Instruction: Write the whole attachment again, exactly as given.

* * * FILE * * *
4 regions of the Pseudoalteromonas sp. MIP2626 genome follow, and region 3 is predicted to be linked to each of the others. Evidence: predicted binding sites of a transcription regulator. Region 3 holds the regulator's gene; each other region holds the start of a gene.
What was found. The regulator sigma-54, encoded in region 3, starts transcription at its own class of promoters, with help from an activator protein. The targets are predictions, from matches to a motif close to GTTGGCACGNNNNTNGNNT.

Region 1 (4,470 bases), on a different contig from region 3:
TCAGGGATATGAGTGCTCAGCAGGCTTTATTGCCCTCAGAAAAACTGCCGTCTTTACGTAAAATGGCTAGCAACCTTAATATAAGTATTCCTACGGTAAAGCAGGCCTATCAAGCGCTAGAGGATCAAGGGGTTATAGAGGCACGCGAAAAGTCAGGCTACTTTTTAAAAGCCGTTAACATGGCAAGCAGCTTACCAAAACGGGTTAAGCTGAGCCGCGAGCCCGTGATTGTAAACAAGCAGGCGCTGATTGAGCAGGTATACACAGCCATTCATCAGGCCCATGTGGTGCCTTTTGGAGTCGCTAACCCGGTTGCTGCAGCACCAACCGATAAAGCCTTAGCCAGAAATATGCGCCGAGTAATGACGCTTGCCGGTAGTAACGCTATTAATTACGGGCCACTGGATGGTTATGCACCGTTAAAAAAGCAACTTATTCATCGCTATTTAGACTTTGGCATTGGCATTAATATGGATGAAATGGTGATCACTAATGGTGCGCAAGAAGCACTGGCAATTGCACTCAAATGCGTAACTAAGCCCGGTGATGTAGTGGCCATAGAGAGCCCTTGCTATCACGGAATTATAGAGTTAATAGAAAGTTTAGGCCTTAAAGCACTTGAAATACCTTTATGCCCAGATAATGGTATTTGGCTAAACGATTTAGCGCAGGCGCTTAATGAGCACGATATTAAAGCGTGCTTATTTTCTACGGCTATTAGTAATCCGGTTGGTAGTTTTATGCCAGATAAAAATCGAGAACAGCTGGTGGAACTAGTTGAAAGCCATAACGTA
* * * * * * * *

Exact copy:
4 regions of the Pseudoalteromonas sp. MIP2626 genome follow, and region 3 is predicted to be linked to each of the others. Evidence: predicted binding sites of a transcription regulator. Region 3 holds the regulator's gene; each other region holds the start of a gene.
What was found. The regulator sigma-54, encoded in region 3, starts transcription at its own class of promoters, with help from an activator protein. The targets are predictions, from matches to a motif close to GTTGGCACGNNNNTNGNNT.

Region 1 (4,470 bases), on a different contig from region 3:
TCAGGGATATGAGTGCTCAGCAGGCTTTATTGCCCTCAGAAAAACTGCCGTCTTTACGTAAAATGGCTAGCAACCTTAATATAAGTATTCCTACGGTAAAGCAGGCCTATCAAGCGCTAGAGGATCAAGGGGTTATAGAGGCACGCGAAAAGTCAGGCTACTTTTTAAAAGCCGTTAACATGGCAAGCAGCTTACCAAAACGGGTTAAGCTGAGCCGCGAGCCCGTGATTGTAAACAAGCAGGCGCTGATTGAGCAGGTATACACAGCCATTCATCAGGCCCATGTGGTGCCTTTTGGAGTCGCTAACCCGGTTGCTGCAGCACCAACCGATAAAGCCTTAGCCAGAAATATGCGCCGAGTAATGACGCTTGCCGGTAGTAACGCTATTAATTACGGGCCACTGGATGGTTATGCACCGTTAAAAAAGCAACTTATTCATCGCTATTTAGACTTTGGCATTGGCATTAATATGGATGAAATGGTGATCACTAATGGTGCGCAAGAAGCACTGGCAATTGCACTCAAATGCGTAACTAAGCCCGGTGATGTAGTGGCCATAGAGAGCCCTTGCTATCACGGAATTATAGAGTTAATAGAAAGTTTAGGCCTTAAAGCACTTGAAATACCTTTATGCCCAGATAATGGTATTTGGCTAAACGATTTAGCGCAGGCGCTTAATGAGCACGATATTAAAGCGTGCTTATTTTCTACGGCTATTAGTAATCCGGTTGGTAGTTTTATGCCAGATAAAAATCGAGAACAGCTGGTGGAACTAGTTGAAAGCCATAACGTA